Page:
Overview

Civil War #1

Review

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Civil War #1

Credits

  • Words: Mark Millar
  • Art: Steve McNiven
  • Inks: Dexter Vines
  • Colors: Morry Hollowell
  • Story Title: N/A
  • Publisher: Marvel Comics
  • Price: $3.99
  • Release Date: May 3, 2006

The tension has been building. Something horrible has been on the horizon for Marvel Comics, and it is finally here—Civil War.

In this beautifully rendered story, the heroes react to a tragic incident in the picture book small town of Stamford, Connecticut, a tragic incident caused by a group of young, brash heroes whose exploits have been cult favorites since the early nineties. If you have been reading Amazing Spider-Man or Fantastic Four lately, then you know about the law being tossed around by the politicos in the Marvel US. After the events in the first few pages of Civil War, it is clear that the law will pass. Immediately, the heroes are split. Iron Man and many nameable others side with the government while Captain America "goes underground" in a dramatic action sequence involving SHIELD, Cap, and a fighter pilot. The battle lines have been drawn; the first shot has been fired. Marvel Comics, Millar, McNiven, and company make sure that if you pick up this issue, despite any resemblance to past stories, you will pick up the next and the next and the next…

The shocking beginning of this story, showing the commercialization, trivialization, and modernization of super heroics is a statement that should have been made long ago. The plain reflection of the aftermath of Stamford and the aftermath of 9-11 is impossible to ignore, as is the helplessness, anger, and frustration our favorite heroes feel as they dig through the wreckage.

I read somewhere that Millar once wrote speeches for politicians. If that was a lie, perhaps Millar should look into it. In Civil War, after the spurring tragedy, he uses the heroes to grasp issues with real world poignancy. He gives voice to various characters to extrapolate the differences of opinion many Americans have nowadays concerning politics, war, and peace. Using simple language, he makes all these varying viewpoints plausible, even the disagreeable ones. When many of the heroes gather at the Baxter Building to discuss the new law, the reader sees clearly just how divided these people are and how, though we don’t know the reasons behind some of their opinions just yet, the fact that there are disagreements makes it realistic. These people are on the same side, the good side. But what, exactly, are the politics of good? Falcon and Yellowjacket sum it up concisely, arguing the issue:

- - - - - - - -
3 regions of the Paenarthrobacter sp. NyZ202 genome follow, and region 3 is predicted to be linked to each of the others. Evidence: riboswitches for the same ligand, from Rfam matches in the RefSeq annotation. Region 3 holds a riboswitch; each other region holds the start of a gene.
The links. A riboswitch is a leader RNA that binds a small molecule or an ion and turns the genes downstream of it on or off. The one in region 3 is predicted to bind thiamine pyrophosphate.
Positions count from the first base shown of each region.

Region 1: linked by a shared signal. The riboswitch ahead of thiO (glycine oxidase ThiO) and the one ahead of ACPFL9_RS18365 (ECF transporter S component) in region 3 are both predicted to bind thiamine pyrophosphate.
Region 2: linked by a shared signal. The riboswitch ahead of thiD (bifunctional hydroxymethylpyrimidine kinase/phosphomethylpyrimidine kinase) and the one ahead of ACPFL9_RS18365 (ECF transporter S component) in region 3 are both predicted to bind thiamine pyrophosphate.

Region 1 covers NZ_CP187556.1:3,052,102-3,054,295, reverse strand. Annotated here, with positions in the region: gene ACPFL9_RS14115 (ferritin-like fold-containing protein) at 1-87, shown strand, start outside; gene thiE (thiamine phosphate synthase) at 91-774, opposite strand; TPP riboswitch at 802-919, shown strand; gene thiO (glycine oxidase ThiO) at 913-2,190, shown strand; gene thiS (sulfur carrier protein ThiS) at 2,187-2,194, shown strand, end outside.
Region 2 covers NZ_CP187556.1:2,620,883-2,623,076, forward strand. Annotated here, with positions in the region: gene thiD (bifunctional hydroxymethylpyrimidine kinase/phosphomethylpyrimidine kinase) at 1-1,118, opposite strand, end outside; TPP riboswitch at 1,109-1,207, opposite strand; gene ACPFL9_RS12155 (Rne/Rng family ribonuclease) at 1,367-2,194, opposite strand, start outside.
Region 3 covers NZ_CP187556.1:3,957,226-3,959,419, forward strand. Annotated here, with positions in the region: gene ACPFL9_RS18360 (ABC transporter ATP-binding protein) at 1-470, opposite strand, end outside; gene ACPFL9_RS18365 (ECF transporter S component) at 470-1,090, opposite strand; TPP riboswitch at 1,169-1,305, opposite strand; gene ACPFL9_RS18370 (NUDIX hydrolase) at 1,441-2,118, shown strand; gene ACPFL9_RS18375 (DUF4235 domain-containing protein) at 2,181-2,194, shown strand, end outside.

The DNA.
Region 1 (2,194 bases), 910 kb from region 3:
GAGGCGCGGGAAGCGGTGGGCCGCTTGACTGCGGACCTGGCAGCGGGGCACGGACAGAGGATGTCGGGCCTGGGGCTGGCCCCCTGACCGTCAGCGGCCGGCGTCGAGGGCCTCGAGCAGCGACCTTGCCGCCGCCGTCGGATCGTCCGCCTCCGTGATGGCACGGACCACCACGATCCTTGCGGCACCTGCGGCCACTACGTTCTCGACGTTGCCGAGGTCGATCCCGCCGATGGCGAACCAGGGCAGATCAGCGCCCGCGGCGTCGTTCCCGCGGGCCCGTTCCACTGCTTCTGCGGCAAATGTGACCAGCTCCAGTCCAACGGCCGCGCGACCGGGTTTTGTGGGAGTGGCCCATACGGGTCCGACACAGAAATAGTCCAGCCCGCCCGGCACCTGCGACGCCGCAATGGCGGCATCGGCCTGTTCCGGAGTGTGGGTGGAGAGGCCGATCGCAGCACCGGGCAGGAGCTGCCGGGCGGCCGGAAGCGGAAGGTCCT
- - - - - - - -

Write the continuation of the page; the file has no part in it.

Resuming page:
Falcon: I can’t believe I’m hearing this. The masks are a tradition. We can’t just let them turn us into super-cops.

Yellowjacket: Are you kidding? We’re lucky people have tolerated this for as long as they have, Sam. Why should we be allowed to hide behind these things?

Furthermore, it is clear to the reader what is going on when SHIELD asks Captain America who he thinks will fight the new law, the symbol of America responds by saying heroes who mostly work the streets—specifically mentioning the minorities, Daredevil and Luke Cage. With hot-button issues such as the debacle following Hurricane Katrina and the genocide in Darfur, Millar is placing a mirror in front of our society. And though, in true comic book form, he leaves us on the edge of our collective seat wondering what will happen next, the big question you might be asking after finishing this issue is: "If the Age of Heroes can come to this tragic of an ending, what can happen in the real world?"

McNiven’s pencils only add to the eerie realism of this book. His smooth lines and attention to detail are in a class alone. It is the small things in some instances, like the symmetrical tread on the bottom of a hero’s shoes, the weeds speckling a yard, and the ridges of a wooden fence that are painstakingly drawn. If Millar is going to tell a story where the heroes are thrown into a real world-esque debate/war, this world better damn well look real, and with McNiven, it does.

Not only is the environment real, right down to the many structures seen outside the windows of the Baxter Building, but the characters are real as well. Every emotion is shown, the shock, the sadness, the confusion, the anger, all jump off of the page. Mr. Fantastic’s fatherly concern and determination are clear in every line of his face. Tony Stark’s honest sorrow over the death of innocents is etched in his brow and the downcast shadows under his eyes. Captain America’s righteous indignation over the turn of events during his discussion with SHIELD is shown with seeming ease using little more than his eyes for expression. While I only chose to focus on those three, every character and every emotion is grasped by McNiven’s deft pencils and placed on the paper as though they are alive.

It doesn’t hurt that he is inked by the steady hand of Dexter Vines, who takes inking to a new level of gracefulness by capturing and adding to McNiven’s nuanced lines. Where McNiven pays attention to detail, Vines never falters. Adding Hollowell’s colors only creates a book that jumps at you screaming, "Buy me or be forever sorry!"

This comic is a summer blockbuster with a conscience that will last half a year and have repercussions stretching far and wide within the Marvel Main. And if it doesn’t, it should; otherwise, it just trivializes everything it’s supposed to be.

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